We've already examined the definitions for strong vs. weak acids and bases as they relate to electrolyte behavior. The experimental evidence suggests that there are fewer ions present in aqueous solutions of weak acids or bases than in comparable solutions of strong acids or bases.
One of the first things this should suggest is that we need to be careful with terminology. As we have said before, strong and concentrated (or weak and dilute) have very different meanings. The first term in each pair refers to electrolyte behavior or the tendency to break apart into ions. The second term in each pair refers to Molarity or some other measure of mixture composition.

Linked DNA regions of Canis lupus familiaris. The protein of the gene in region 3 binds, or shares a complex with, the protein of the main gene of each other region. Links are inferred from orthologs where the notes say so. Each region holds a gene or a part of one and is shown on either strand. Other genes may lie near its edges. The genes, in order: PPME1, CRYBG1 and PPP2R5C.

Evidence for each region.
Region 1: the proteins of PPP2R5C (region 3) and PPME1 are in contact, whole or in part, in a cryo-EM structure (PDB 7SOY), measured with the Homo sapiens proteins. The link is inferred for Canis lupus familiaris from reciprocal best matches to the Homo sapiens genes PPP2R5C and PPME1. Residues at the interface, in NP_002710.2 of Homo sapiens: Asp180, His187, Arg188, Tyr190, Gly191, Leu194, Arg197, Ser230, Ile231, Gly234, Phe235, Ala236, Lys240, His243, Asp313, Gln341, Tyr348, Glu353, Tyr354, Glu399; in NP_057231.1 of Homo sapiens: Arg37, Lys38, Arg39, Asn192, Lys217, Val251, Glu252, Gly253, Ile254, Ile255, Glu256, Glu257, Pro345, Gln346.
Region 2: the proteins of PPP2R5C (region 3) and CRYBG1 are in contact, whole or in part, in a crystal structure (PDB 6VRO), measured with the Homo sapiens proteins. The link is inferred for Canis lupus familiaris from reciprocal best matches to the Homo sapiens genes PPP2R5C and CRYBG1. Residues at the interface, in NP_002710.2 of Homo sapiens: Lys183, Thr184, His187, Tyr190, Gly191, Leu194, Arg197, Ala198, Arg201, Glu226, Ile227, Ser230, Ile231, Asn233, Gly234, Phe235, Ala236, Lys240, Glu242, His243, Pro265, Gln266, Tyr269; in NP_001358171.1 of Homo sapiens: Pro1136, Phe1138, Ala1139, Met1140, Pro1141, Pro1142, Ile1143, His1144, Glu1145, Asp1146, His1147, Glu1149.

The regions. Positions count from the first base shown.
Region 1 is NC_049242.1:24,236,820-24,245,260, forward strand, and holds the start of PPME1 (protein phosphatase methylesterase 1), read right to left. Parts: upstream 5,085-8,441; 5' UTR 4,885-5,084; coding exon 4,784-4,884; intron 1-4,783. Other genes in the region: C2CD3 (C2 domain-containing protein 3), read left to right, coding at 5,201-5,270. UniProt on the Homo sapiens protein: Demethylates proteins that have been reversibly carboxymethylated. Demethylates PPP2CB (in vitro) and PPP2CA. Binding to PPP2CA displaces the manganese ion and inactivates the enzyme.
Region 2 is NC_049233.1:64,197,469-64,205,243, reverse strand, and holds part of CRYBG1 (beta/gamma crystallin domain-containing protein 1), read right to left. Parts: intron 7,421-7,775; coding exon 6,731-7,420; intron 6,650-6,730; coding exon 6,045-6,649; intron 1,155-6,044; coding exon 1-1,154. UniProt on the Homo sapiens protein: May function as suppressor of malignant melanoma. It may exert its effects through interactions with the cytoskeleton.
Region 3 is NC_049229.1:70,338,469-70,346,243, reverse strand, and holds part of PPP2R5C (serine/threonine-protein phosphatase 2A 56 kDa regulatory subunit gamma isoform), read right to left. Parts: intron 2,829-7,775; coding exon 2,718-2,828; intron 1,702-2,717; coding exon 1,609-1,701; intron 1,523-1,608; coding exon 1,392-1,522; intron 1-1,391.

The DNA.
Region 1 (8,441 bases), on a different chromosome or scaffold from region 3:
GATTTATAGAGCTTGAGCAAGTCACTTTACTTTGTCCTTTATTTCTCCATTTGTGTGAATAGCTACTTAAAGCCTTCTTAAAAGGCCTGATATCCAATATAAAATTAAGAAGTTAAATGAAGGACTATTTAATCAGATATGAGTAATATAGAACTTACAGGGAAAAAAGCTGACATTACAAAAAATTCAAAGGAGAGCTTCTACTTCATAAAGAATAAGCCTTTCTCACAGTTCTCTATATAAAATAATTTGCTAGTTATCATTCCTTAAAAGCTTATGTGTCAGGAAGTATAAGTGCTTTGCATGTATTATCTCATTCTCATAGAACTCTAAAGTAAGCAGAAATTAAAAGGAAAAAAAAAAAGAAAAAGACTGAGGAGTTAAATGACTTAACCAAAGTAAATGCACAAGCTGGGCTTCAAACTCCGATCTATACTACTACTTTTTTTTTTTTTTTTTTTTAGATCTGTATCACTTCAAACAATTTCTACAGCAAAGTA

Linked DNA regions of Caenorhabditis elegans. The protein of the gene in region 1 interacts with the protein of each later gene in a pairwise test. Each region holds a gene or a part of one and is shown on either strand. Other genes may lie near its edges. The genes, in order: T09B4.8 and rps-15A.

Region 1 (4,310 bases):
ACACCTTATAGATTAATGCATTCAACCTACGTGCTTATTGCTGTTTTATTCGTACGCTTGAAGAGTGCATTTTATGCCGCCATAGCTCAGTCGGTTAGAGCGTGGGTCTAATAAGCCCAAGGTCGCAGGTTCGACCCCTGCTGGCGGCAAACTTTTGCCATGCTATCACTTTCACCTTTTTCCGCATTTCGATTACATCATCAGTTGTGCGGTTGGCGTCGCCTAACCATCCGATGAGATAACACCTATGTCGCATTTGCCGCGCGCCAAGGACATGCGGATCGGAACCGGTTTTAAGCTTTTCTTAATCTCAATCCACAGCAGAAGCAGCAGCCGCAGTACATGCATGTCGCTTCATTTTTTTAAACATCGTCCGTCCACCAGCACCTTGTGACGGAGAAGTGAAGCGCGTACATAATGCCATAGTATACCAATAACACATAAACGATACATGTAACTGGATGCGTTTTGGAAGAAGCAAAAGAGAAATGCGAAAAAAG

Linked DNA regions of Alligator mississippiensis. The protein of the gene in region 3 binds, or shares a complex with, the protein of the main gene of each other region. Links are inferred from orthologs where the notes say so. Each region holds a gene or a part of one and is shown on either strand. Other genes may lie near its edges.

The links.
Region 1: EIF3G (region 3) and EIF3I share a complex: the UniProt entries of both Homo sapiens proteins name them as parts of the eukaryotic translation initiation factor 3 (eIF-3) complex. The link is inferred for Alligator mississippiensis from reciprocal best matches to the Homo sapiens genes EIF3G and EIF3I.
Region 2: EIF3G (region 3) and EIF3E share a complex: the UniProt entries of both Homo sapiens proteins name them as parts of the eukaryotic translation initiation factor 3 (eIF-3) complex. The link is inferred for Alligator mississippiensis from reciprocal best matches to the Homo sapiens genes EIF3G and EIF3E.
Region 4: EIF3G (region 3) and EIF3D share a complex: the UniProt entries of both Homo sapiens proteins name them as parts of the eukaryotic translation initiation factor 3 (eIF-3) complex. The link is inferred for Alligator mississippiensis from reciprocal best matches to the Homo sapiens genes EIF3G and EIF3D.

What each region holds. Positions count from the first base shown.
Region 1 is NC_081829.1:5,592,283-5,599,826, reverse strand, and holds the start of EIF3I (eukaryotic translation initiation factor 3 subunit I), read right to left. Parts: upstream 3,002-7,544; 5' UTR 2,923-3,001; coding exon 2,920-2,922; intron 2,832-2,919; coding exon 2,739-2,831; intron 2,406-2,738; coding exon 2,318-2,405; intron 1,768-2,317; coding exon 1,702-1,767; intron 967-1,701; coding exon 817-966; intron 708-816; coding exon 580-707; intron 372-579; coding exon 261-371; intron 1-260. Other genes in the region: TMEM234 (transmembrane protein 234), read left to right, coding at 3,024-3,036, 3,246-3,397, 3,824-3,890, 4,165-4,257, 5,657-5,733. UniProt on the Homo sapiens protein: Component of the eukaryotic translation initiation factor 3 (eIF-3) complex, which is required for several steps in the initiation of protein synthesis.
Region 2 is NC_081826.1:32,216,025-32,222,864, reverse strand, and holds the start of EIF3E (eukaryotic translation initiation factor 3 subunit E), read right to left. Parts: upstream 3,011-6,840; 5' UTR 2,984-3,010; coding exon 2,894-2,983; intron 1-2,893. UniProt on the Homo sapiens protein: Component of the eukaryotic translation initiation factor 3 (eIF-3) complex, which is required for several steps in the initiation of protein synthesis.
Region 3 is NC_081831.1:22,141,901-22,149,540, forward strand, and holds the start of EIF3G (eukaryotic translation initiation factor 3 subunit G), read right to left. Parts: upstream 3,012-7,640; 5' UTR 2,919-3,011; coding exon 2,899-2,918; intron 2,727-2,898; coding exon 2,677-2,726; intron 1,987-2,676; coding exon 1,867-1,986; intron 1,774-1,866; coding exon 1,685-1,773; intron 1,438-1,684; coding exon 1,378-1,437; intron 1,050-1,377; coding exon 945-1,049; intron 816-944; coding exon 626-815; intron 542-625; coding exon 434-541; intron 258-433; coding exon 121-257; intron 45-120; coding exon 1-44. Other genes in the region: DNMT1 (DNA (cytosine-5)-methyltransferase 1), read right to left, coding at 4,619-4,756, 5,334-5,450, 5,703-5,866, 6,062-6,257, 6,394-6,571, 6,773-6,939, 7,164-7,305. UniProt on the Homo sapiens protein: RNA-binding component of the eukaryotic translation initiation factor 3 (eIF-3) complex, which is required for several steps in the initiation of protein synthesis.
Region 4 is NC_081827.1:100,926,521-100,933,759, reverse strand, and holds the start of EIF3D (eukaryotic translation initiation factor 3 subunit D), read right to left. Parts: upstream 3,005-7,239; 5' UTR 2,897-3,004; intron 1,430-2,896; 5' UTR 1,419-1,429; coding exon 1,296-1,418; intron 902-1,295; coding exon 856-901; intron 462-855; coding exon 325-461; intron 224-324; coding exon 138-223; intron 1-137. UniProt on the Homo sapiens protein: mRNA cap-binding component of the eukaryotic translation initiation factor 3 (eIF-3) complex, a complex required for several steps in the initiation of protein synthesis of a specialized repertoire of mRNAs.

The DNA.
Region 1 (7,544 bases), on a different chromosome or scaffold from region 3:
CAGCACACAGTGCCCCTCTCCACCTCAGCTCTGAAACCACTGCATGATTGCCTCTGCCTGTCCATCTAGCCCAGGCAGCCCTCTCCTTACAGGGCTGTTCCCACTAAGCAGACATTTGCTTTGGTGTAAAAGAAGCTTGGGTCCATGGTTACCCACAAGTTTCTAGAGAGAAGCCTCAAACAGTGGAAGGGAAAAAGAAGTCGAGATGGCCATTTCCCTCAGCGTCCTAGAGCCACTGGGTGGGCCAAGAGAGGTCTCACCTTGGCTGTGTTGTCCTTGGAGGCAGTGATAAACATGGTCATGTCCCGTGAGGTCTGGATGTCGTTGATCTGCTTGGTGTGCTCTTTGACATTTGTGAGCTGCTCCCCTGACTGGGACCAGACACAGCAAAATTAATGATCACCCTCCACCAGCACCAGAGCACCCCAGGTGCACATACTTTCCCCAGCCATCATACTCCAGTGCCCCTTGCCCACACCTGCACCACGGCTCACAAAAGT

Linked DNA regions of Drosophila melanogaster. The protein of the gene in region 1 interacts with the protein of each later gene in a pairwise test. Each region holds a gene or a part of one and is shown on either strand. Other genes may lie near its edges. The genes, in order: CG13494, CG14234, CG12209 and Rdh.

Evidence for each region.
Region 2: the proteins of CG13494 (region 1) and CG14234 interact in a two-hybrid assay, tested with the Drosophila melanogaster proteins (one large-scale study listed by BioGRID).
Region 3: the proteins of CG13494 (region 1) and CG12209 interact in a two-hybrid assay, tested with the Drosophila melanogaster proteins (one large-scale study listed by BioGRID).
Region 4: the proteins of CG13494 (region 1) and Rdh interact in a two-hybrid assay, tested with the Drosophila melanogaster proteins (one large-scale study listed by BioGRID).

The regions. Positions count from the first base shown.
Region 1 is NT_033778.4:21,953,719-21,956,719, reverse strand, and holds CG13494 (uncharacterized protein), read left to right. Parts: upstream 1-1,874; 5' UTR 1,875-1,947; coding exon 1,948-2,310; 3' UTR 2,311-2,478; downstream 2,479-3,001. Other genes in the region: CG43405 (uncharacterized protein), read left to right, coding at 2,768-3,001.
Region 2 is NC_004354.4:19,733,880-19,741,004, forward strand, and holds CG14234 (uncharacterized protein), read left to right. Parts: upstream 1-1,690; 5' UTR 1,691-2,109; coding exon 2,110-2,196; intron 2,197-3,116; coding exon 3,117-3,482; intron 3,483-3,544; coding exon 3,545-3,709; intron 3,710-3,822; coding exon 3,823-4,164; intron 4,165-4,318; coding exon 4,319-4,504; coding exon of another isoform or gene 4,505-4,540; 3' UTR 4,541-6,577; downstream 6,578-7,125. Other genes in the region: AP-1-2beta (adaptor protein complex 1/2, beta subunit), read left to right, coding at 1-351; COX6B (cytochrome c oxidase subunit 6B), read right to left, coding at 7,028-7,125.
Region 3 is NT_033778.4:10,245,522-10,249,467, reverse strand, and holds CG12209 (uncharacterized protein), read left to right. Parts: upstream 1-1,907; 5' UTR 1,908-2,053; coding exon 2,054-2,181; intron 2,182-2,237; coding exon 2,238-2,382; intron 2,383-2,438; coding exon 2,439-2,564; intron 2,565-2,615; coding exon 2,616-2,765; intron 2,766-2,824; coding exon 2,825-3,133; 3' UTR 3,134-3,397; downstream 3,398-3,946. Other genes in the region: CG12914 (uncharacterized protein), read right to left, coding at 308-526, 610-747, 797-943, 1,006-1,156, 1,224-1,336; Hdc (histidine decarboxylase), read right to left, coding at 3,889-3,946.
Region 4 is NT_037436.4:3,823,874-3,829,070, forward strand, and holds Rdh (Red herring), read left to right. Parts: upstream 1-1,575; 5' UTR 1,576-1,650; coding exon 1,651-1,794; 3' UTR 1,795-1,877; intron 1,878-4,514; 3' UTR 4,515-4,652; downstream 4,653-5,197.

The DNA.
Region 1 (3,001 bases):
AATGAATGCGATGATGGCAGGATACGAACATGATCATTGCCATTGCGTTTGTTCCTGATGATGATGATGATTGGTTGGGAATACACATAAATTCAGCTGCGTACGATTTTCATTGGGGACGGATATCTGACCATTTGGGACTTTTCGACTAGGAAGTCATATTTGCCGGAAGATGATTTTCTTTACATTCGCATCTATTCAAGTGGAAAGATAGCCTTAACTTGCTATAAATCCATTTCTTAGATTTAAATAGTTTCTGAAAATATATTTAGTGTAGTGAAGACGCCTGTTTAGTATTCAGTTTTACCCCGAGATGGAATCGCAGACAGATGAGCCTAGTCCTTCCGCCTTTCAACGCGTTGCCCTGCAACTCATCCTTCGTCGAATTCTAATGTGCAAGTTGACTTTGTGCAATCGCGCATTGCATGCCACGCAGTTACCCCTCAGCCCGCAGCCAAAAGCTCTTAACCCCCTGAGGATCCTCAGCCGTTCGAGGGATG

Another thing which might come to mind when examining weak acids and bases is that their solutions must be equilibrium systems in which the majority molecular species coexists with a relatively small number of ions. Molecules occasionally dissociate into ions and ions occasionally recombine, but the thermodynamics of the situation favor the molecular form.